Subtitled The Magic of Toadmen, Plough Witches, Mummers, and Bonesmen, this recent volume by Nigel Pennick is a new edition of a work previously released in 2011 with the lovely, but considerably more circumspect, title of In Field and Fen. Always the documenter of esoterically-tinged folk practices, Pennick is well-equipped to explore an area that has seen increased interest in recent years as occult practitioners search for evidence of archaic antecedents with just the right sulphurous whiff of dark glamour. The toadmen and bonesmen of the subtitle fit this brief particularly well, but to think there is a corresponding overemphasis on them within these pages does the book a disservice. Instead, as often with Pennick’s work (such as the recently reviewed Runic Lore and Legend: Wyrdstaves of Old Northumbria), there is an emphasis here on place and its spirit, and despite the broadness of the title’s reference to “Rural England,” the genii locorum are ones largely from a specific area of East England: Cambridgeshire.
Pennick defines this approach from the beginning, initiating it with an introduction in which he describes the 1968 demolition of a weather-board barn on a Cambridge street, removed to make way for the inexorable creep of urbanisation and disregard for anything not associated with Cambridge as a university town; despite the barn being several hundreds of years old and dating from a period when every aspect of the building was handcrafted by artisans. This ennui, this sense of loss and affection for the past, is something that permeates Witchcraft & Secret Societies of Rural England, not in an overwhelming, pedantic or self-righteous way, but as a guiding principle and modus operandi.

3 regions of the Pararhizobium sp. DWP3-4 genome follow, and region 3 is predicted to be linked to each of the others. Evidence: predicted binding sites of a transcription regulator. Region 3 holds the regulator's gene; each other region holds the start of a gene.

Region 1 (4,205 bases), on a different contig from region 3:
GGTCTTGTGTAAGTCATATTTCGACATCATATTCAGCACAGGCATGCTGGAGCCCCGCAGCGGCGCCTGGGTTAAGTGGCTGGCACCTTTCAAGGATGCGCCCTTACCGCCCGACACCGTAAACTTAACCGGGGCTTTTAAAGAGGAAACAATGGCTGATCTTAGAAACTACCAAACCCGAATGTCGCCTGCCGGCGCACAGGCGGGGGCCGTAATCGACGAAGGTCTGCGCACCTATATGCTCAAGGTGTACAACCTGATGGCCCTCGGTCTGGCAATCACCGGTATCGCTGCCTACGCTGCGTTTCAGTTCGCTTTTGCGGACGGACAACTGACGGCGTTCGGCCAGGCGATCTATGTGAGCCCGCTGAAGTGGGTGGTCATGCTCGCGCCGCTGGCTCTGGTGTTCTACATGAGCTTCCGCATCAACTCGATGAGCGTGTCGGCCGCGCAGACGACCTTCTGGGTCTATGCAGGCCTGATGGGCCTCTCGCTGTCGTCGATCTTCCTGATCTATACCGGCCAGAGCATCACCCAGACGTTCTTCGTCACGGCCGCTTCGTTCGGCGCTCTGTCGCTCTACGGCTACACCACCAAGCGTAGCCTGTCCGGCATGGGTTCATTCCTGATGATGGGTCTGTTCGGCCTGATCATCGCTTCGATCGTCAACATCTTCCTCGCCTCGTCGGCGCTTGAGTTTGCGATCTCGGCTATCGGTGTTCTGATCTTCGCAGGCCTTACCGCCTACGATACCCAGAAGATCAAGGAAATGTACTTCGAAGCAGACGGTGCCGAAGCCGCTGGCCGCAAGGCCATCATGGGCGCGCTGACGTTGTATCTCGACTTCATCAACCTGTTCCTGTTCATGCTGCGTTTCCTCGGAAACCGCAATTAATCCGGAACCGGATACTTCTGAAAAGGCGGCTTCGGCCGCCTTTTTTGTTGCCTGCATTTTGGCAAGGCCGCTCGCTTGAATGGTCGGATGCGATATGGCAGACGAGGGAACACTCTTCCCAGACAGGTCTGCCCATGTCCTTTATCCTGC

The emphasis on the spirit of place and the rural world of yesteryear means that what occurs within these pages is a lot less magical and considerably less to do with specific witchcraft than the title would suggest. The first major section, for example, is a lengthy discussion of drovers and the fairs to which they would drive cattle, with Pennick giving a thorough history from a rather mundane, purely historical perspective. It is only at the end of this exhaustive section that this grounding comes into line with the promise of the book’s title and Pennick discusses the use of fraternal initiation and various ritual symbols amongst such groups of people. This is an admirable way to do it, providing complete context, rather than just jumping to the juicy occult bits.
Though not as detailed as his information on drovers, Pennick does likewise with various other groups of tradespeople who developed their own esoterically-tinged secret societies: horsemen, gardeners, millers and shoemakers. Each of these shared certain similarities, including the idea of a word or words that provided the initiate with power and expertise in their field, with the Horsemen’s Word being the most famous. Another element often found amongst these societies is the esoteric use of a special bone, usually from a toad, which empowered the user (giving horsemen, for example, their control over horses) and the procurement of which facilitated their initiation into their trade’s secret society.